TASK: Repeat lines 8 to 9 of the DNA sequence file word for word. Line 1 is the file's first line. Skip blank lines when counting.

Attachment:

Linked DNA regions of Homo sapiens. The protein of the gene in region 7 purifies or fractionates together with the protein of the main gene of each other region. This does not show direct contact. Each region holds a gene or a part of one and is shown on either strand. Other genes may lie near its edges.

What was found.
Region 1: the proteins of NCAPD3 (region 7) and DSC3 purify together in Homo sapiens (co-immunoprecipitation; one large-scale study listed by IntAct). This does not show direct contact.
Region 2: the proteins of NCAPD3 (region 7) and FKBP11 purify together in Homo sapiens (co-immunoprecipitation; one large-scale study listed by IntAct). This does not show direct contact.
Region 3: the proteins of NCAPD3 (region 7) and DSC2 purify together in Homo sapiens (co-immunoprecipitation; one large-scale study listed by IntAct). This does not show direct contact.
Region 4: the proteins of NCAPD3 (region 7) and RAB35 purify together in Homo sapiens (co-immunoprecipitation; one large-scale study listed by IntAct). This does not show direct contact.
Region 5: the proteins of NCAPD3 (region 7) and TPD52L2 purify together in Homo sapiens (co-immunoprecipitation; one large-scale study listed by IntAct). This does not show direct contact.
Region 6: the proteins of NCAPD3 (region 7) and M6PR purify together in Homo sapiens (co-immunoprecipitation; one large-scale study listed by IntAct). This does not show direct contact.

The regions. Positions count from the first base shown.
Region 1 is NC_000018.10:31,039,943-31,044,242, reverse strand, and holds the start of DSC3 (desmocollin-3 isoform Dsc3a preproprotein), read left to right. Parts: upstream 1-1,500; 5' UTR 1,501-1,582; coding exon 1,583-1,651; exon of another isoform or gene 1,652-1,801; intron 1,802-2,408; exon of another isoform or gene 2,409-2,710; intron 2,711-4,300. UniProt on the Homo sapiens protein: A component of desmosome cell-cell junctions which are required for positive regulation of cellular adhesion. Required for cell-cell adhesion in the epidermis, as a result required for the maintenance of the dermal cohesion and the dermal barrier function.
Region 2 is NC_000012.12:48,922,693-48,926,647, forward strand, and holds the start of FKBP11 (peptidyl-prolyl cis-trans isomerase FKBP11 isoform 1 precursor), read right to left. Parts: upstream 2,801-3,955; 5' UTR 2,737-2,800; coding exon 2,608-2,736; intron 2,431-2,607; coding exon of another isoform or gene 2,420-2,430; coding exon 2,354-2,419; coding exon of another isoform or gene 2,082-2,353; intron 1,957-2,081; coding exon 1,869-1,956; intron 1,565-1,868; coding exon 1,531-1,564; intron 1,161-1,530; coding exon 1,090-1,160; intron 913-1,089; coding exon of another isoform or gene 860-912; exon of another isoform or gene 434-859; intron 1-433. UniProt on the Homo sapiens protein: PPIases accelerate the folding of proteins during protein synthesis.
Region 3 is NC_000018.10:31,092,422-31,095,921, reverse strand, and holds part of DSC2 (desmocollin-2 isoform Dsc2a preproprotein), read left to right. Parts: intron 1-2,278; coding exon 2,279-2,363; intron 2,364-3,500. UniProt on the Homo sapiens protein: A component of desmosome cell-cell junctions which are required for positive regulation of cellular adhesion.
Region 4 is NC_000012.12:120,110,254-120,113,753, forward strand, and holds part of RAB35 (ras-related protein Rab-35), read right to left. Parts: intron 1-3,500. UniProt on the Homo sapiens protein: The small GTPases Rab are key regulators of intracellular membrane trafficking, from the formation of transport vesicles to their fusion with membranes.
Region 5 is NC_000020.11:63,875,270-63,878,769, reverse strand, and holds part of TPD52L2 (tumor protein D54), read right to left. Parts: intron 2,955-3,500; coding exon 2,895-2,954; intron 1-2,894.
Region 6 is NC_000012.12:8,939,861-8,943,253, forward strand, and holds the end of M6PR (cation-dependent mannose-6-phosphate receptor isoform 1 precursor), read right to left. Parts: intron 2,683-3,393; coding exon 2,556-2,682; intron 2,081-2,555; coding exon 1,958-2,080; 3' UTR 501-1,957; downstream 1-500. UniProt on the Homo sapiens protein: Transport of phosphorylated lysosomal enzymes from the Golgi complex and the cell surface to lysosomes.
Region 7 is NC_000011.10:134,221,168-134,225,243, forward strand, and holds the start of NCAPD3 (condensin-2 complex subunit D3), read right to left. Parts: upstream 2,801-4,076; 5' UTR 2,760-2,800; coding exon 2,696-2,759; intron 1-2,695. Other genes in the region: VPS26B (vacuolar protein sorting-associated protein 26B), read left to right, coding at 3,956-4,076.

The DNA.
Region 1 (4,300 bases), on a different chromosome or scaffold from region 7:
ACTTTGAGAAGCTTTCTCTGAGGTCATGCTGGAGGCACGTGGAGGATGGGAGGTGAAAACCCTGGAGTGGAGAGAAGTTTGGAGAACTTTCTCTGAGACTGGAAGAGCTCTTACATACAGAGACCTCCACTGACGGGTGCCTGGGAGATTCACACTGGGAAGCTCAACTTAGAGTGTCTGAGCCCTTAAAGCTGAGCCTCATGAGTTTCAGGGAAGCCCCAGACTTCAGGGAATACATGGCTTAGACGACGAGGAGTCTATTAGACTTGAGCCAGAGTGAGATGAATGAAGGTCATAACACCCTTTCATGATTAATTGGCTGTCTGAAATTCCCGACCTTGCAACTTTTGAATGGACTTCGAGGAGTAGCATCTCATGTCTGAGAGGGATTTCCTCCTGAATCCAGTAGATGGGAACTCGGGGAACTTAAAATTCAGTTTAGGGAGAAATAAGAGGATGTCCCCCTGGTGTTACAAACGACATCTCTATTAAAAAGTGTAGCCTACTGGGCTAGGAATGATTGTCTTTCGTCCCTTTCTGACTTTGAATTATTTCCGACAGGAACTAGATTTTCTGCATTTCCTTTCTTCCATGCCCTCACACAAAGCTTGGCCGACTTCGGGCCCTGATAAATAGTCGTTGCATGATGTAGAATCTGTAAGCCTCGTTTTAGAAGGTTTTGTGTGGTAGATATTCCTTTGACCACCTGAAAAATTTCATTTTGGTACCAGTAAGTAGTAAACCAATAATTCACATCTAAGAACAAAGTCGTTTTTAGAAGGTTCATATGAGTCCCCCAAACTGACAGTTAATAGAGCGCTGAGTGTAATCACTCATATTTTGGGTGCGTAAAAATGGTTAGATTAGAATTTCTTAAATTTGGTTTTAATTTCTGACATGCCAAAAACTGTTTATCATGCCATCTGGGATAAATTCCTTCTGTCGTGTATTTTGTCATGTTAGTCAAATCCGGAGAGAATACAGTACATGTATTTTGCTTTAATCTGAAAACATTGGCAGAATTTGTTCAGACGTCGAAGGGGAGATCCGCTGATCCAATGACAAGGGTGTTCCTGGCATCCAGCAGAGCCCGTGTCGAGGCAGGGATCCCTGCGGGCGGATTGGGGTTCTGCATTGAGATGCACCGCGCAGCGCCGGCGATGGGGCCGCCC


Region 6: the proteins of NCAPD3 (region 7) and M6PR purify together in Homo sapiens (co-immunoprecipitation; one large-scale study listed by IntAct). This does not show direct contact.

The regions. Positions count from the first base shown.